The future PV market will rely on a variety of innovative PV solutions and products in order to meet the market growth potential and address the grand environmental challenges faced by EU to achieve and sustain a green electricity market. Development of non-toxic, earth abundant, long-term stable PV materials, along with implementation of cost-effective, robust and industrially scalable, rapid, resource saving technologies for fabrication of low weight low-cost thin film PV devices with flexibility in design, such as BIPV, PV powered IoT – the basis for zero energy buildings, smart cities and smart villages. The 5GSOLAR aims to recruit a Knowledge Developer and Manager to bring complementary knowledge to the existing core team, and thereby enhance scientific excellence, to increase visibility and attractiveness, and to bridge the gap between research and technology transfer. This will positively contribute to achievement of Sustainable Development Goals, European targets for Clean Energy for all Europeans, the Smart Specialisation Strategy of Estonia, and to the contribution to the European Research Area. The short term aim is to create a functional ERA Chair team that is capable of implementing the strategies (EMPOWER, STAND OUT, STABLE) formed in the scope of the ERA Chair, and to progress toward the vision of ensuring a sustainable ERA Chair. The long-term goal of the ERA Chair 5GSOLAR is to build a stakeholders’ network, after the ERA Chair project to participate in establishing of a renewable energy demo/briefing centre in Estonia, and finally, to establish a EU joint graduate school on photovoltaics. Completion of these tasks will unleash European’s potential to become the climate neutrality pioneer. The main task of the ERA Chair is to converge R&D&I, stakeholders, policy makers, and society.
In 2015, Estonia launched its e-residency program that gave foreigners the ability to apply for a digital residency in Estonia, even if they don't live in the country. At the time of writing, more than 40,000 people have obtained e-residency. Moreover, these e-residents have established nearly 6,700 companies in Estonia, benefiting from Estonian business-friendly tax laws, access to online payment systems, and so forth. Recently, a small number of academic papers have emerged that discuss the governance and business aspects of e-residency. However, most of the key texts have been authored by civil servants, and there has been a lack of analyses on how the e-residency initiative shapes the broader global political economy. Some of the crucial questions are as follows: How does the proliferation of e-residency program impact the EU-level efforts of international tax cooperation, as well as the concept of economic citizenship that underlies the international tax system? Should the e-residency initiative be seen as a new solution to the governance challenges of the EU's Digital Single Market, or does it rather accelerate international race to the bottom in business regulation? How does the initiative alter the self-perception of both Estonian government and the entrepreneurs that use e-residency? By analyzing the broader political economy of the initiative, the PEER project carries a potential for significant academic and policy-level contributions. Utilizing interviews, textual sources and financial statement analysis, the project focuses both on the governance side of the initiative and its users. The result will be a broad-ranging, inter-disciplinary inquiry into a phenomenon that may have potential to transform the concept of citizenship. The results will have high policy-relevance not only in Estonia, but also within the European Union, as well as in those EU member states that are allegedly considering implementing similar initiatives.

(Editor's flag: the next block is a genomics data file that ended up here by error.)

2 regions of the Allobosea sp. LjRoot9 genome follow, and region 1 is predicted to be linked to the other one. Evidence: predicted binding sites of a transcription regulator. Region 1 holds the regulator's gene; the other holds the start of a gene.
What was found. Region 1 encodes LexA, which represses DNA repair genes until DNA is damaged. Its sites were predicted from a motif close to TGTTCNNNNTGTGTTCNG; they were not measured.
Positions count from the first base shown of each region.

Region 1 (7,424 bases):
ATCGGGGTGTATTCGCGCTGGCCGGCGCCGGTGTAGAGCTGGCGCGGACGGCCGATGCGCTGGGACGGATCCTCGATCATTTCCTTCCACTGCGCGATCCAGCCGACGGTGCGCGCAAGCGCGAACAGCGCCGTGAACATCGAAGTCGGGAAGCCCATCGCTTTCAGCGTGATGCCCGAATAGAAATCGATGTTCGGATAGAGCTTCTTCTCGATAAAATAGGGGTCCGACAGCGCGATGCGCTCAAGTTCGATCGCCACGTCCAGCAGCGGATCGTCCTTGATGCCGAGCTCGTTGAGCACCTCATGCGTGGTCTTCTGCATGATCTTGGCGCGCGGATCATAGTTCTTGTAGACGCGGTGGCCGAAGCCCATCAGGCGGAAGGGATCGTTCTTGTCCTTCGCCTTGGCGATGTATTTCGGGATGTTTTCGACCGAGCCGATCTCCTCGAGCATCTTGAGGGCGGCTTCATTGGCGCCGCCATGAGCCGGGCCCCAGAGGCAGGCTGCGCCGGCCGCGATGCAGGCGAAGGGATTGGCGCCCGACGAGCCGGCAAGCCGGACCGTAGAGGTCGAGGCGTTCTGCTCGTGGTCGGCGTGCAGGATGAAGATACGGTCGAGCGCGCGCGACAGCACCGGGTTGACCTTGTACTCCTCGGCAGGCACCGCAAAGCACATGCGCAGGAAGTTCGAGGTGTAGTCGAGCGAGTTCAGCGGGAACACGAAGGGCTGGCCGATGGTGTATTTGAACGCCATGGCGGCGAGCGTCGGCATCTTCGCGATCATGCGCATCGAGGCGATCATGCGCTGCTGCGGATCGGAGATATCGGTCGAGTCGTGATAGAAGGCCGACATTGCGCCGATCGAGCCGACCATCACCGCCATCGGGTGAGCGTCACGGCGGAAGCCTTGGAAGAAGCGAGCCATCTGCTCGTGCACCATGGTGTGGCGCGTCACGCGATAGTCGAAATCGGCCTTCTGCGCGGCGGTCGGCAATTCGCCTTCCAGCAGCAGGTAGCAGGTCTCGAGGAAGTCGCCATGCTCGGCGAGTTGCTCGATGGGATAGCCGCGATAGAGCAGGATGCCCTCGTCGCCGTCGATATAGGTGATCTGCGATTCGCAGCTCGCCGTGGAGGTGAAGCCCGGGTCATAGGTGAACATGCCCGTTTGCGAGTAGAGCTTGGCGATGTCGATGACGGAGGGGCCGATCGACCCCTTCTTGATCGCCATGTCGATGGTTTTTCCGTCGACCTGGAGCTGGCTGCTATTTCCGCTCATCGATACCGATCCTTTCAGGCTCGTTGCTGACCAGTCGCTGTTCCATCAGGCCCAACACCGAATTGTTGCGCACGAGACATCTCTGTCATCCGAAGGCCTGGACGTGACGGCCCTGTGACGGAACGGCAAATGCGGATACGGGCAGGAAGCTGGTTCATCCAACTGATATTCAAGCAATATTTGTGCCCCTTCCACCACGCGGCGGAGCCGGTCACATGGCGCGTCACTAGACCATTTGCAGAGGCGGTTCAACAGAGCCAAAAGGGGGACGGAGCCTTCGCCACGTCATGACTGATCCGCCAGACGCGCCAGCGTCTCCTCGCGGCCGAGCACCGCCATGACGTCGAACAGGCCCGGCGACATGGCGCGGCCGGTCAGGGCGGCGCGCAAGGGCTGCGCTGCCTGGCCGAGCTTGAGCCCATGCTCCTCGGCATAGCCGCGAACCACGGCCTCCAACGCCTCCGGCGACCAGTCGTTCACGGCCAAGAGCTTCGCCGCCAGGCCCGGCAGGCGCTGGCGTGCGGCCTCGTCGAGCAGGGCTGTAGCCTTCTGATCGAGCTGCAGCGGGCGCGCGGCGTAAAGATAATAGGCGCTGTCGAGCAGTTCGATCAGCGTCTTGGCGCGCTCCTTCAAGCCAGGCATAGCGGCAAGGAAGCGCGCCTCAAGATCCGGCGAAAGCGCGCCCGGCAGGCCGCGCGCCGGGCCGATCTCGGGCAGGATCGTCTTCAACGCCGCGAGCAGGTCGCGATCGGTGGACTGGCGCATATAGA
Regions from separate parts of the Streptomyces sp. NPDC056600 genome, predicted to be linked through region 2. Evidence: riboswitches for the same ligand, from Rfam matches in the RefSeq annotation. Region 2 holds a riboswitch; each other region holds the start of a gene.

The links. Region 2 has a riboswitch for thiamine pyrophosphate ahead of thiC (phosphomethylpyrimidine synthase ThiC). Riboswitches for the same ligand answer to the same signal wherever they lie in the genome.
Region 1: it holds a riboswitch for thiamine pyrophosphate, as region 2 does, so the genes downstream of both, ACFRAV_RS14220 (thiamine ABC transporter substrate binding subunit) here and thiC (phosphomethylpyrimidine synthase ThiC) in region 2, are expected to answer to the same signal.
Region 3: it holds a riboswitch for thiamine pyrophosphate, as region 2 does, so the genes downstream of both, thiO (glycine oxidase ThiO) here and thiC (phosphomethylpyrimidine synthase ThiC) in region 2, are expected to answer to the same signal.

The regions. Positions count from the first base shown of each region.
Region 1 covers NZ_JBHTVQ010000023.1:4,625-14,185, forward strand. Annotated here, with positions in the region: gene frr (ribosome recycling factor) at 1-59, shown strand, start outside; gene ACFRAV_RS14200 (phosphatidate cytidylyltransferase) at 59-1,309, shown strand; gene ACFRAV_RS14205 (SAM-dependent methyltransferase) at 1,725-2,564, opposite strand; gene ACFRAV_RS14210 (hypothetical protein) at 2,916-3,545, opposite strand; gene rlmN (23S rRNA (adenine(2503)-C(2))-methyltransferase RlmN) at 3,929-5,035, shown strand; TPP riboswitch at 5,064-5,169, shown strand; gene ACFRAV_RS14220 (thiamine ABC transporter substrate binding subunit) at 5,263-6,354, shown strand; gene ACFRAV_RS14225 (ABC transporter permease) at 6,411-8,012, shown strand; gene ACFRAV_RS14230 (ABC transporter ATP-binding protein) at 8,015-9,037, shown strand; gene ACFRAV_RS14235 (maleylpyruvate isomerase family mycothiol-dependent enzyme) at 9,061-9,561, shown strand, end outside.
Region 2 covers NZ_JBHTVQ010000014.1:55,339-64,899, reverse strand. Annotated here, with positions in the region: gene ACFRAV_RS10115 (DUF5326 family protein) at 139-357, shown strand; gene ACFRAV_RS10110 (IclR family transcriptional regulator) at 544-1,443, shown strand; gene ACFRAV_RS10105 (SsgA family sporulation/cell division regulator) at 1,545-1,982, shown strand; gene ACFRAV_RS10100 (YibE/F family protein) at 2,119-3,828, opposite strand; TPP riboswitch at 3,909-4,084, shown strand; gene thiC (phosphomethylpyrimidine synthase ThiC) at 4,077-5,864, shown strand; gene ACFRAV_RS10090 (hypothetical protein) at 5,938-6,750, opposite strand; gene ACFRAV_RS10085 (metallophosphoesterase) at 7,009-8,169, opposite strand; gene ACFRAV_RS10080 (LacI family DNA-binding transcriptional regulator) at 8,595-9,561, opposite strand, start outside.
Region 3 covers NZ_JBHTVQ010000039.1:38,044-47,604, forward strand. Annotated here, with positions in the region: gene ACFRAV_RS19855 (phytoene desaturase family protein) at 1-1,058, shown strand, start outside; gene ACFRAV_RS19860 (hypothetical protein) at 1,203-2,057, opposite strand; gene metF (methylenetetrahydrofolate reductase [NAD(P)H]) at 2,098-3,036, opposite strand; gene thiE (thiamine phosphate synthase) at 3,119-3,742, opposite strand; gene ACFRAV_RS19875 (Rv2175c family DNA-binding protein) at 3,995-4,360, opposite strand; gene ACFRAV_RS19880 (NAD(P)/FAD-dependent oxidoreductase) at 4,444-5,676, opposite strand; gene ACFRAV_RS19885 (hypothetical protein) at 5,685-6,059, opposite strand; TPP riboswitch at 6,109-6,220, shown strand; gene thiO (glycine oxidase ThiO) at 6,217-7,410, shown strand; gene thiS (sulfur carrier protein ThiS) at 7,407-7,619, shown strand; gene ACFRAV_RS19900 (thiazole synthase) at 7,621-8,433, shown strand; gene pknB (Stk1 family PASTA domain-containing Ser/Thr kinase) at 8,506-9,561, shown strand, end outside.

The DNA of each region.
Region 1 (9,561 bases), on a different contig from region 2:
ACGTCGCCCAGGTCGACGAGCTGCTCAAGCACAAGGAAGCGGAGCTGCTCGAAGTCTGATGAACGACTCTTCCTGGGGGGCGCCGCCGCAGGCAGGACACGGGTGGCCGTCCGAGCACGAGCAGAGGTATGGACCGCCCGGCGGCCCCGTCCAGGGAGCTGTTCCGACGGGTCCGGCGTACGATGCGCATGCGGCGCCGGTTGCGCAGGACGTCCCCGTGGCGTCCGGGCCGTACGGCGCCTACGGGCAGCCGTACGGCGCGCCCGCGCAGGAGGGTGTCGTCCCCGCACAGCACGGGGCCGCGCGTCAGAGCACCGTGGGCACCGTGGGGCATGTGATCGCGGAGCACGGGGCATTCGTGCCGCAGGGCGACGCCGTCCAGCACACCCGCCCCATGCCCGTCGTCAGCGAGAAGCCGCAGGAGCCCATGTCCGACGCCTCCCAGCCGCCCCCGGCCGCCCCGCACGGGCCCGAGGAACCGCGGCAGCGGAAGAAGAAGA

Tackling the various societal, economic and environmental challenges faced by the EU can be supported by ICT-based solutions such as Wireless Sensor Networks, RFID, Internet of Things… R&D in so-called smart embedded and energy efficient electronics is increasingly important so that such solutions perform adequately, reliably and securely, adapt to changing conditions, and be energetically less visible as their number grows; i.e., future electronics should have cognitive functions deeply embedded into them. Establishing an ERA Chair at T.J. Seebeck Department of Electronics, Tallinn University of Technology, will help it keeping abreast with the above research specialization by increasing its research capacity in cognitive electronics related topics such as new architectures, methods and tools for energy-efficient sensor signal processing, new sensor technologies with improved yield, and efficient communication techniques for autonomous systems and RFID solutions. Promising applications include pervasive ambient medical/health monitoring, inspection of the structural health of materials and constructs, smart transportation and smart energy distribution. The main task of the ERA Chair will be to breathe new competences, federate resources, and increase the integration of existing research activities by building a coherent research framework in the department. The increased research capacity initiated by the ERA Chair will not only result in significant contributions to the above scientific topics, but will also increase the department visibility at the European and international levels. While much attention will be paid to cooperation with the industry, the key target is coordination of the research in the area of cognitive electronics, including with other academic and technology development institutes. Naturally, the Chair will also participate actively in the training and teaching at the doctoral level, bringing contemporary knowledge & methods to the department.